The Baroque Period, from 1600 to 1750, came about after the Renaissance. It started in Italy, in Rome, and was both a continuation and reaction against the Renaissance period. Paintings, as well as the artist, reflected the difficult times that people were living in during this period. For example, the Thirty Years’ War, the plague and many other tumultuous events continued to haunt the figures in the paintings and also the artist.
Characteristics of the Baroque Period
The Baroque style became the apex of realism. It often showed the human body in all its glory with raw emotion which was supported by the use of light and dark, as well as more emphasis on backgrounds and items in paintings. Paintings had a grand style which was supported by the catholic church or monarchs to display their wealth and status.
The style rejects Renaissance restraint and very still looking paintings, with little emotion shown by the figures in such artwork. Baroque took some of the classical themes of religion, history and mythology. Again, it showed the motion of figures in the paintings as well as the full range of emotions. Drama and tension are shown more in Baroque paintings. More action and impact is resulting from pictures that appeal to the senses.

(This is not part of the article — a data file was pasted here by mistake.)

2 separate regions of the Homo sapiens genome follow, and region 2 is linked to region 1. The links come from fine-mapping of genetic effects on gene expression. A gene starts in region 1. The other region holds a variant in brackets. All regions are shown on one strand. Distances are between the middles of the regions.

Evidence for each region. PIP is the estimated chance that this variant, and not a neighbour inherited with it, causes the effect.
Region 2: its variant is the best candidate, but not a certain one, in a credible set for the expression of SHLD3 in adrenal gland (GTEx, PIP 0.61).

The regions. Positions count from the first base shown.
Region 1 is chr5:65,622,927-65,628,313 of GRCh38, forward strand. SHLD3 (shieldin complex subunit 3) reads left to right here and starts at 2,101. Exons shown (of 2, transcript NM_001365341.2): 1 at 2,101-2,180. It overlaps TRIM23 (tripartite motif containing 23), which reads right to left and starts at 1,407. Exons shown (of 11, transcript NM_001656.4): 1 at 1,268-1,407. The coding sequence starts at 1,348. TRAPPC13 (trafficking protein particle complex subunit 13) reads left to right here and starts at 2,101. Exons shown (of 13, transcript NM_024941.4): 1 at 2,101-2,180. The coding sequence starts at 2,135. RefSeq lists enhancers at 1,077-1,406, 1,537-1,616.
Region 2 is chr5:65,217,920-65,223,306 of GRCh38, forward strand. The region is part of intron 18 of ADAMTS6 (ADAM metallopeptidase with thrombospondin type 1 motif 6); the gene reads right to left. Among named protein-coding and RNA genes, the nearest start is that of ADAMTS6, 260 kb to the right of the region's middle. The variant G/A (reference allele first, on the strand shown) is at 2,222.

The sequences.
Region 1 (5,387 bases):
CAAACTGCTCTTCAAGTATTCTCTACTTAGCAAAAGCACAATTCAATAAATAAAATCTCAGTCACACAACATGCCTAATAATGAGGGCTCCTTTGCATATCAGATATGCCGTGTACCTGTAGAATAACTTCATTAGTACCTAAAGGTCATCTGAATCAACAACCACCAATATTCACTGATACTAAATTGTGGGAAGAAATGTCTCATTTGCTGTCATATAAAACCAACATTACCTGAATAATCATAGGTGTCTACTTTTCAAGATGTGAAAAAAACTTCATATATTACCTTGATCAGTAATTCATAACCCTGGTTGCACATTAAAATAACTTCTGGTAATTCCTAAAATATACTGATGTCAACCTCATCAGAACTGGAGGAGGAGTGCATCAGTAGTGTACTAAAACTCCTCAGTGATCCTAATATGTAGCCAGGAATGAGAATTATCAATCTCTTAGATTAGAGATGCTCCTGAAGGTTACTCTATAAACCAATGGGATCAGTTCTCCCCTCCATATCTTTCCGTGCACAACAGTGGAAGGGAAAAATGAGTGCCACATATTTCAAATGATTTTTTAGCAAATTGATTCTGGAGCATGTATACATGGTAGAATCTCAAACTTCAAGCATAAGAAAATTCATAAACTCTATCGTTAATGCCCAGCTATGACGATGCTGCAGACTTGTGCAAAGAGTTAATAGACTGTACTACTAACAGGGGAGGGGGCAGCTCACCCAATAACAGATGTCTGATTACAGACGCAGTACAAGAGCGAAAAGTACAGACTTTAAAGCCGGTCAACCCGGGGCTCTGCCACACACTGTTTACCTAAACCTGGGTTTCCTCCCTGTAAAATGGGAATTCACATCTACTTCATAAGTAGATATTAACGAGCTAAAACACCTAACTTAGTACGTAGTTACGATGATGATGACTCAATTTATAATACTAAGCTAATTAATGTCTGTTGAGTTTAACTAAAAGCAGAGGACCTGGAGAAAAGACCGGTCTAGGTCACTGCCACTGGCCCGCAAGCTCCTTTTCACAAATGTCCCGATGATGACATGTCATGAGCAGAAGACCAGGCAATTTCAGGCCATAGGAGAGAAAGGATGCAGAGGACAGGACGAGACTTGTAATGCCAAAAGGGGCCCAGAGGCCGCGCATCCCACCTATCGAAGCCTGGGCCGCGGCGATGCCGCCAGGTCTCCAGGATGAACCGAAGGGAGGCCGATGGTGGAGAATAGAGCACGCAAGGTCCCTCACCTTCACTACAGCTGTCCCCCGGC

The surroundings shown on paintings became more realistic and showed how light reacts to the environment, including surfaces and materials. The background also became emphasised using landscapes, and many self-portraits were popular during this period.
Open ceiling frescos were prominent in early Baroque paintings. It showed a background away from the central figures in such places as the ceiling fresco of Sant’Ignazio by Andrea dal Pozzo.
Painters and the Baroque Style
Caravaggio was one of the most famous painters of the Baroque Period. His paintings were still religious, just as the Renaissance painters. They also showed the emotional qualities of religious figures. Some of his paintings include “The Crowning with Thorns”, “St Jerome” and many other pictures. These paintings show much more dramatic images, including blood, to show more intensity.
The female artist Artemisia Gentileschi: was a famous Baroque painter. She was raped by her tutor and was tortured during his subsequent trial to show the genuineness of her claims. She exhibited paintings which showed revenge and the female emotions associated with rape.
The Baroque style showed the passion of the artist and the subjects experience, which appealed to the viewer’s senses. The painter achieved this through new techniques and greater emphasis on other parts of the painting as well as the central figures in the artwork.